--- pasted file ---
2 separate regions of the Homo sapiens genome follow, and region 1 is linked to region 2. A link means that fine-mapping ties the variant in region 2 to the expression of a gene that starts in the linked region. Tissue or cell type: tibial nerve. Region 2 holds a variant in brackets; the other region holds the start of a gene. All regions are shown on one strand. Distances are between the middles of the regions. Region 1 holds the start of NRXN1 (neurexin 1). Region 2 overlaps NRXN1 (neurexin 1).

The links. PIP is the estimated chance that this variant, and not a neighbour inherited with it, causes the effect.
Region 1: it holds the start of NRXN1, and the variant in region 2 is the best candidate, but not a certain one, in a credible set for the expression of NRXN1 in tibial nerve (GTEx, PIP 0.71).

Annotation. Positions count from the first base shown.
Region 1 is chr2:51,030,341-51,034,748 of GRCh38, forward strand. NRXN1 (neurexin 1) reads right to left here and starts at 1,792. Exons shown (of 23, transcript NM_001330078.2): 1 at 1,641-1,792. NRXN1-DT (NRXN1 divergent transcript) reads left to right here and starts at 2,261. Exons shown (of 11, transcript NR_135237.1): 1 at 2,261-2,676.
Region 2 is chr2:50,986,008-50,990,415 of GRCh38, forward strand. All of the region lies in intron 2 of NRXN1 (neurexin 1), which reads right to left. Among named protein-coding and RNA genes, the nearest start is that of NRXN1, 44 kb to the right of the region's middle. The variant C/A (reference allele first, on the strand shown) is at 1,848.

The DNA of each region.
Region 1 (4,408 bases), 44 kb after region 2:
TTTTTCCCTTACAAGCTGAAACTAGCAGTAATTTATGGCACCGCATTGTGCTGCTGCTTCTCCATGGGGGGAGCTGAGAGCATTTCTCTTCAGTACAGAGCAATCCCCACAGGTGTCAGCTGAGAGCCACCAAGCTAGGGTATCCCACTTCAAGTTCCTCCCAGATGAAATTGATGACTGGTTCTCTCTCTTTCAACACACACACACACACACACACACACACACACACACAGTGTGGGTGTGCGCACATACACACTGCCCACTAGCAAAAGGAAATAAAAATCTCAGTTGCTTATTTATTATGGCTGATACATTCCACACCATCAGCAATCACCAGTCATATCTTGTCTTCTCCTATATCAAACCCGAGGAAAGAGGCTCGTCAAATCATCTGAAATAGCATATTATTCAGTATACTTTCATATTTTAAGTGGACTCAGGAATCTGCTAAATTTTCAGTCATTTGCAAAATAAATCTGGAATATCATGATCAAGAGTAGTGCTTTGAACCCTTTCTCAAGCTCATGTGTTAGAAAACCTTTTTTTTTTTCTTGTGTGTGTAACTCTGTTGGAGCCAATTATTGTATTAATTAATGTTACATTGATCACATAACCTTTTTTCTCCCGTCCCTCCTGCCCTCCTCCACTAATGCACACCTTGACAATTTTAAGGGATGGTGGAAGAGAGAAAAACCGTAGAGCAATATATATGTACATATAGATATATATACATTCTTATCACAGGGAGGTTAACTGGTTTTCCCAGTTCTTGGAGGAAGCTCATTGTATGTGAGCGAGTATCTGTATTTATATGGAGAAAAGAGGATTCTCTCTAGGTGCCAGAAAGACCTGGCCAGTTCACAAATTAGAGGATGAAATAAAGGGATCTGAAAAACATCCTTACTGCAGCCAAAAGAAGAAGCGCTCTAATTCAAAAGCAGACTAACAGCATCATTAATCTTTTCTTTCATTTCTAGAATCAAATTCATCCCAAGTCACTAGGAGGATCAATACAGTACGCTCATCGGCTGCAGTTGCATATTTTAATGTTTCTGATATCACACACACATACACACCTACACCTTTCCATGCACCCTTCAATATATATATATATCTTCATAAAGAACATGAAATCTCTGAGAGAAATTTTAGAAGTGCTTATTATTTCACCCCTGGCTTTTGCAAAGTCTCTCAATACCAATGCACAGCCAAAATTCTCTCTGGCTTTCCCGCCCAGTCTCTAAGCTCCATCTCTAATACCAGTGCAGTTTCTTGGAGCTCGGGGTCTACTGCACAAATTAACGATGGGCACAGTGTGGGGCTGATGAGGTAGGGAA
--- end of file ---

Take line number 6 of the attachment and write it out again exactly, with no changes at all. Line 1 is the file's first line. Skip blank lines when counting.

Region 2 is chr2:50,986,008-50,990,415 of GRCh38, forward strand. All of the region lies in intron 2 of NRXN1 (neurexin 1), which reads right to left. Among named protein-coding and RNA genes, the nearest start is that of NRXN1, 44 kb to the right of the region's middle. The variant C/A (reference allele first, on the strand shown) is at 1,848.